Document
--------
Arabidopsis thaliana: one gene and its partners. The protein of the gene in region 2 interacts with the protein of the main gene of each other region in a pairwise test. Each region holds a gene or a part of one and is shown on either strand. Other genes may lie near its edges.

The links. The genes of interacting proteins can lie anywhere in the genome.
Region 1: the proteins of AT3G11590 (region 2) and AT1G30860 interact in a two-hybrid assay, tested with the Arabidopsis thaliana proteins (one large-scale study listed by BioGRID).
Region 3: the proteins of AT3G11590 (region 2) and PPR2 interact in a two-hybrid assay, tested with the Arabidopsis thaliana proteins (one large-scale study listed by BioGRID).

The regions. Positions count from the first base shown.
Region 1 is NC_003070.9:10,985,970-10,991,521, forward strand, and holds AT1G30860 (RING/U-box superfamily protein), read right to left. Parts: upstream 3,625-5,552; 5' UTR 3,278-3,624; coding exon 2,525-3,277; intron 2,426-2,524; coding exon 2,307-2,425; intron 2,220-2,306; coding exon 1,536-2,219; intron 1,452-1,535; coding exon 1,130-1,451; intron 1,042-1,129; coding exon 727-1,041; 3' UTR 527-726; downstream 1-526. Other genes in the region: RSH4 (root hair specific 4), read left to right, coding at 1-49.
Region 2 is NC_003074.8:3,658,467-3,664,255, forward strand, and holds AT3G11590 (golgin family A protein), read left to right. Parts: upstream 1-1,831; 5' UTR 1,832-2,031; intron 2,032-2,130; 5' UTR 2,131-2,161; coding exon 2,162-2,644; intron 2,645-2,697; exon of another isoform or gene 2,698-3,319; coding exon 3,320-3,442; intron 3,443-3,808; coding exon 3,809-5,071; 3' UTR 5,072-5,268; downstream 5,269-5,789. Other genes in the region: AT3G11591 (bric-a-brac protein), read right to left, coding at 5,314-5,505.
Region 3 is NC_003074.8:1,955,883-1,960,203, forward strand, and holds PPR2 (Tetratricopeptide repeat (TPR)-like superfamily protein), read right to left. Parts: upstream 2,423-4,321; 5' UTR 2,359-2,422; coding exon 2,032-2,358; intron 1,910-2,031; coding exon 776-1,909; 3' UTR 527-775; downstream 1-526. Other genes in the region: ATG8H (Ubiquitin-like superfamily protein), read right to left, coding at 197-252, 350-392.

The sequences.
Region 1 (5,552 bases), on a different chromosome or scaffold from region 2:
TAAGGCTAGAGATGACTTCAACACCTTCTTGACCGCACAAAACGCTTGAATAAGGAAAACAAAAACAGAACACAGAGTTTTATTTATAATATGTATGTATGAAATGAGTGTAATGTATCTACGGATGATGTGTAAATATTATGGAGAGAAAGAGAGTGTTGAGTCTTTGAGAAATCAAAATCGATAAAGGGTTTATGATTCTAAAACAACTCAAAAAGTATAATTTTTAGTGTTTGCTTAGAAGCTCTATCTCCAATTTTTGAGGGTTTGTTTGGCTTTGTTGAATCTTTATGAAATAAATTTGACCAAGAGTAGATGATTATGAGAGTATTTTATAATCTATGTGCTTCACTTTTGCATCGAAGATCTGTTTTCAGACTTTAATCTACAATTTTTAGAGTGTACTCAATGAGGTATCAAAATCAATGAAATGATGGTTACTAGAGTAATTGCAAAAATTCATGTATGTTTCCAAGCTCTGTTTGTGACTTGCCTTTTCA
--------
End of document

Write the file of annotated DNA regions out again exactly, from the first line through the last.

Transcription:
Arabidopsis thaliana: one gene and its partners. The protein of the gene in region 2 interacts with the protein of the main gene of each other region in a pairwise test. Each region holds a gene or a part of one and is shown on either strand. Other genes may lie near its edges.

The links. The genes of interacting proteins can lie anywhere in the genome.
Region 1: the proteins of AT3G11590 (region 2) and AT1G30860 interact in a two-hybrid assay, tested with the Arabidopsis thaliana proteins (one large-scale study listed by BioGRID).
Region 3: the proteins of AT3G11590 (region 2) and PPR2 interact in a two-hybrid assay, tested with the Arabidopsis thaliana proteins (one large-scale study listed by BioGRID).

The regions. Positions count from the first base shown.
Region 1 is NC_003070.9:10,985,970-10,991,521, forward strand, and holds AT1G30860 (RING/U-box superfamily protein), read right to left. Parts: upstream 3,625-5,552; 5' UTR 3,278-3,624; coding exon 2,525-3,277; intron 2,426-2,524; coding exon 2,307-2,425; intron 2,220-2,306; coding exon 1,536-2,219; intron 1,452-1,535; coding exon 1,130-1,451; intron 1,042-1,129; coding exon 727-1,041; 3' UTR 527-726; downstream 1-526. Other genes in the region: RSH4 (root hair specific 4), read left to right, coding at 1-49.
Region 2 is NC_003074.8:3,658,467-3,664,255, forward strand, and holds AT3G11590 (golgin family A protein), read left to right. Parts: upstream 1-1,831; 5' UTR 1,832-2,031; intron 2,032-2,130; 5' UTR 2,131-2,161; coding exon 2,162-2,644; intron 2,645-2,697; exon of another isoform or gene 2,698-3,319; coding exon 3,320-3,442; intron 3,443-3,808; coding exon 3,809-5,071; 3' UTR 5,072-5,268; downstream 5,269-5,789. Other genes in the region: AT3G11591 (bric-a-brac protein), read right to left, coding at 5,314-5,505.
Region 3 is NC_003074.8:1,955,883-1,960,203, forward strand, and holds PPR2 (Tetratricopeptide repeat (TPR)-like superfamily protein), read right to left. Parts: upstream 2,423-4,321; 5' UTR 2,359-2,422; coding exon 2,032-2,358; intron 1,910-2,031; coding exon 776-1,909; 3' UTR 527-775; downstream 1-526. Other genes in the region: ATG8H (Ubiquitin-like superfamily protein), read right to left, coding at 197-252, 350-392.

The sequences.
Region 1 (5,552 bases), on a different chromosome or scaffold from region 2:
TAAGGCTAGAGATGACTTCAACACCTTCTTGACCGCACAAAACGCTTGAATAAGGAAAACAAAAACAGAACACAGAGTTTTATTTATAATATGTATGTATGAAATGAGTGTAATGTATCTACGGATGATGTGTAAATATTATGGAGAGAAAGAGAGTGTTGAGTCTTTGAGAAATCAAAATCGATAAAGGGTTTATGATTCTAAAACAACTCAAAAAGTATAATTTTTAGTGTTTGCTTAGAAGCTCTATCTCCAATTTTTGAGGGTTTGTTTGGCTTTGTTGAATCTTTATGAAATAAATTTGACCAAGAGTAGATGATTATGAGAGTATTTTATAATCTATGTGCTTCACTTTTGCATCGAAGATCTGTTTTCAGACTTTAATCTACAATTTTTAGAGTGTACTCAATGAGGTATCAAAATCAATGAAATGATGGTTACTAGAGTAATTGCAAAAATTCATGTATGTTTCCAAGCTCTGTTTGTGACTTGCCTTTTCA